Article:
I’d like to quote one of the best comments to this article in full.

Mogbert wrote:

This is the kind of thing that scares me. The only way to prove your innocence is by proving a negative. For you to claim you didn’t do it, they want to examine every IP enabled device you’ve owned. If you can’t provide one, then it is proof you are guilty. If you had to restore any of your systems, then you are guilty. If any HDD you’ve owned goes bad anytime between when they claim they saw your IP address and when you go to court, you are guilty.

For a one or two computer house, maybe that wouldn’t be a problem. What if you are a tech head. What if you have thirteen computers, only five of which are actively up and being used? You have over twenty-five HDD not in any given computer, ten of which are external, and three you can’t remember where you’ve put them. You know you have about seven flash drives, but you only know where two of them are, the others are lost, under the bed, or somewhere in the yard after a trip through your pet’s digestive system.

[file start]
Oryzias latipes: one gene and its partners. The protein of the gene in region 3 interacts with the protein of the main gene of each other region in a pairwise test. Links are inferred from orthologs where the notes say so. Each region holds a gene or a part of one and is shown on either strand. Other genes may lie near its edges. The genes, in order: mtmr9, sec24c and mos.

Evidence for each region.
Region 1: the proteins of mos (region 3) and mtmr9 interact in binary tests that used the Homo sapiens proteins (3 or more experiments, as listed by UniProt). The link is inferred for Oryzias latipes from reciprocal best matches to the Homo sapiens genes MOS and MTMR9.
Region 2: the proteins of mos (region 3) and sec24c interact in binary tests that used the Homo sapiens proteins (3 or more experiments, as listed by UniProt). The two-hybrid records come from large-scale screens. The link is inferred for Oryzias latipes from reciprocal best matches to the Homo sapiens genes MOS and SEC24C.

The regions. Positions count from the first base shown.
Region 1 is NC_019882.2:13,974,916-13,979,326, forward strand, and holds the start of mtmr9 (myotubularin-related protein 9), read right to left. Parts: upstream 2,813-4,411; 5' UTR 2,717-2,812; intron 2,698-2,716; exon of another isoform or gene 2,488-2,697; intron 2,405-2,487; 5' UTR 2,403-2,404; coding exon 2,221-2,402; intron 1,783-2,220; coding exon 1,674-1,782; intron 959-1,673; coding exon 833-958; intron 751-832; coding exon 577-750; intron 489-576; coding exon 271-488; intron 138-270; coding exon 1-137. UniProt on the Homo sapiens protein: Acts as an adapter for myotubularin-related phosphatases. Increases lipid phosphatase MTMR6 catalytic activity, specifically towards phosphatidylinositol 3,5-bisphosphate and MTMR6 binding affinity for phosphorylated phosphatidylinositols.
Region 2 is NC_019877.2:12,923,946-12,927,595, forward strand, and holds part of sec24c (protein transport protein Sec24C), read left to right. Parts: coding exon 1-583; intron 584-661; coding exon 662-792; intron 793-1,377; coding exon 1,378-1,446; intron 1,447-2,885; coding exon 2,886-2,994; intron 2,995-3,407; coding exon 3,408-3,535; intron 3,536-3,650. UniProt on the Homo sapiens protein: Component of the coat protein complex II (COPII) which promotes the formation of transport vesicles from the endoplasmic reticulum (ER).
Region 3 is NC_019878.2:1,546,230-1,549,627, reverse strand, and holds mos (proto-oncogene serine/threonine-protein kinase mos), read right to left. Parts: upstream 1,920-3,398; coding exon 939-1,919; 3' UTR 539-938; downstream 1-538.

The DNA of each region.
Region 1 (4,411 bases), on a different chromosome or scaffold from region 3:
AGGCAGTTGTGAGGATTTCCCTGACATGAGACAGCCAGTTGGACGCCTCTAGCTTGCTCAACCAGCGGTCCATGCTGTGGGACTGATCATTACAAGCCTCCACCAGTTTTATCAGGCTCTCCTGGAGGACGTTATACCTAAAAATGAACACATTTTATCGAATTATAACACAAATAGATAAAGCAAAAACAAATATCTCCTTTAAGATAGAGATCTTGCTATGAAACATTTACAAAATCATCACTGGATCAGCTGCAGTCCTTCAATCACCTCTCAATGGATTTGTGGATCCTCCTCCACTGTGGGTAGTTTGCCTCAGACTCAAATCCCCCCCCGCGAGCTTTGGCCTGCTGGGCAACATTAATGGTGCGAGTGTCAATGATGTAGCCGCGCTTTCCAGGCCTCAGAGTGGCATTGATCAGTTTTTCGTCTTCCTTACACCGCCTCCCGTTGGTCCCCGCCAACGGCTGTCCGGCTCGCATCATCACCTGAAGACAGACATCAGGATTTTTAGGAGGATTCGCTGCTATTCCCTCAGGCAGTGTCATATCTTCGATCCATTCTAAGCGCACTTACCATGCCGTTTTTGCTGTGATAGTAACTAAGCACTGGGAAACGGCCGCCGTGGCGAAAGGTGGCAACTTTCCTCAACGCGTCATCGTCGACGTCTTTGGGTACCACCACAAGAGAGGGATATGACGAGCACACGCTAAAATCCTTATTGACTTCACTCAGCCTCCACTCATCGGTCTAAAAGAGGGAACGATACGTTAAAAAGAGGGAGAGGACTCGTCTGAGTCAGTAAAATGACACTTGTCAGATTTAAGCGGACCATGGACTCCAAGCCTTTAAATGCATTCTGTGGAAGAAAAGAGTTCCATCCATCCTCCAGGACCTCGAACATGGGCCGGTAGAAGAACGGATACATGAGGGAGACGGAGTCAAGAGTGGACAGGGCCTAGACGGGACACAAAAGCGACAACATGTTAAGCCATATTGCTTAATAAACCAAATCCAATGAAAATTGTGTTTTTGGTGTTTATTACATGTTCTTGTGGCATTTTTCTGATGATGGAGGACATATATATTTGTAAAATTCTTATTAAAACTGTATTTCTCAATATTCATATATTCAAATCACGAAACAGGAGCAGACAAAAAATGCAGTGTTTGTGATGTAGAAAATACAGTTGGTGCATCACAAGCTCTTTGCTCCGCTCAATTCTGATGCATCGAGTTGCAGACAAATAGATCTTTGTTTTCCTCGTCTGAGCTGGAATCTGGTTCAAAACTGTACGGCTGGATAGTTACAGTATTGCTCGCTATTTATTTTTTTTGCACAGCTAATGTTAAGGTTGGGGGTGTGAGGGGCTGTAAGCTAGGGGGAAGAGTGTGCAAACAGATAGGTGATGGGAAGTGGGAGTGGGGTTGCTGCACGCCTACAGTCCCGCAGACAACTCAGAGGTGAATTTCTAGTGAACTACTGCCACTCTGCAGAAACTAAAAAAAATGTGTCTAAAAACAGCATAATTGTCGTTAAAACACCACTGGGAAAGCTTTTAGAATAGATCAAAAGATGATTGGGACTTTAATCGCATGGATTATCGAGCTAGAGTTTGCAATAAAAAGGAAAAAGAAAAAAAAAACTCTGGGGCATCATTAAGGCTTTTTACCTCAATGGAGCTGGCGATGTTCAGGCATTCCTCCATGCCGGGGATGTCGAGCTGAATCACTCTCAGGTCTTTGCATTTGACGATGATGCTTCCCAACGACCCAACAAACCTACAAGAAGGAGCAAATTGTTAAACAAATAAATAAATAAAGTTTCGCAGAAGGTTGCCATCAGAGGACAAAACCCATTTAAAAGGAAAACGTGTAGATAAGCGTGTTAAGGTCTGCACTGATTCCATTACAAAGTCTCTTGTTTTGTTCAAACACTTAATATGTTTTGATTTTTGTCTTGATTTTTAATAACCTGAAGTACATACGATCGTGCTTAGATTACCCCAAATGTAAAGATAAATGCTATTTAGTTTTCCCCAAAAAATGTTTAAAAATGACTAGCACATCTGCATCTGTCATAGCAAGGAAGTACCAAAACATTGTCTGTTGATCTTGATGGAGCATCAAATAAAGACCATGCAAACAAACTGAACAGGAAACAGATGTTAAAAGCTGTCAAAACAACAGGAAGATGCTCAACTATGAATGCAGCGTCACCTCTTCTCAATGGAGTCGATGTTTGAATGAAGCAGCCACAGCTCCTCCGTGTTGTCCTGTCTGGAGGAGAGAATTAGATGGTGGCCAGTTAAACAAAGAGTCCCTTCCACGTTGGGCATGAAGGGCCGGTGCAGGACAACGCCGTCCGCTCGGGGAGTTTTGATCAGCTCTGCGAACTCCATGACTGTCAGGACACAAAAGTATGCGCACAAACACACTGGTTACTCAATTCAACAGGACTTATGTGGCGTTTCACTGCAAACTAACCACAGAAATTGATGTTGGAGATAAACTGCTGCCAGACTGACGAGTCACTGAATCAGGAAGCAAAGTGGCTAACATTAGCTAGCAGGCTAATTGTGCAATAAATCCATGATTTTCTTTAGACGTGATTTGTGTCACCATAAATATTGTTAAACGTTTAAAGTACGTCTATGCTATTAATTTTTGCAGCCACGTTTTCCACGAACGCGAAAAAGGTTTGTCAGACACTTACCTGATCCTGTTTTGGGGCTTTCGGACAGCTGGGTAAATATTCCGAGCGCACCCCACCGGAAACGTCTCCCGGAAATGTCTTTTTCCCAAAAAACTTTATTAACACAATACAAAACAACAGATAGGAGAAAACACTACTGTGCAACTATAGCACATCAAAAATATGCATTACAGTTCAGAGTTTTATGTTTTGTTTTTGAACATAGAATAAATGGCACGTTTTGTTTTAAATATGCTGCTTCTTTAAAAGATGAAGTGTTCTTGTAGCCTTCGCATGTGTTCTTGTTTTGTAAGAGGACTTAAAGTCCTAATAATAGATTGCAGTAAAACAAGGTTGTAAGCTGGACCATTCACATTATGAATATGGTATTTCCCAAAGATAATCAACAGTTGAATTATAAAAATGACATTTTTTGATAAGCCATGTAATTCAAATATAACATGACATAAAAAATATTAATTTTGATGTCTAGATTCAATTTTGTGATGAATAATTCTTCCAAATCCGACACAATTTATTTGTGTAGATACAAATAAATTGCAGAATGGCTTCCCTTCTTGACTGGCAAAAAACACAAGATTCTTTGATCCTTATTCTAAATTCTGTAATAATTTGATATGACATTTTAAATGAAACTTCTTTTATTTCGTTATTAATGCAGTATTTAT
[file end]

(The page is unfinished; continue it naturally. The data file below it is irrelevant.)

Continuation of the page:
So let me get this straight. You tell me that your infallible system saw an IP address that someone else has said was assigned to my device which was made entirely for the purpose of sharing that IP address with multiple devices, and which uses standard security that I hope hasn’t already been cracked. Then you tell me that either I pay you several thousand dollars or pay a lawyer who will try and prove this negative (civil case, doesn’t need to be shadow of a doubt) at a risk of over a hundred thousand dollars, plus legal fees. But IF I win, there MIGHT be a chance that the judge will ask you to pay my legal fees, and if he does I MIGHT eventually get them from you, if you answer your phone, or I may need to get the lawyer to force it from you again. And at the end of this, I’ve only won the right to not be accused of that one infringement. You can always try again with another movie?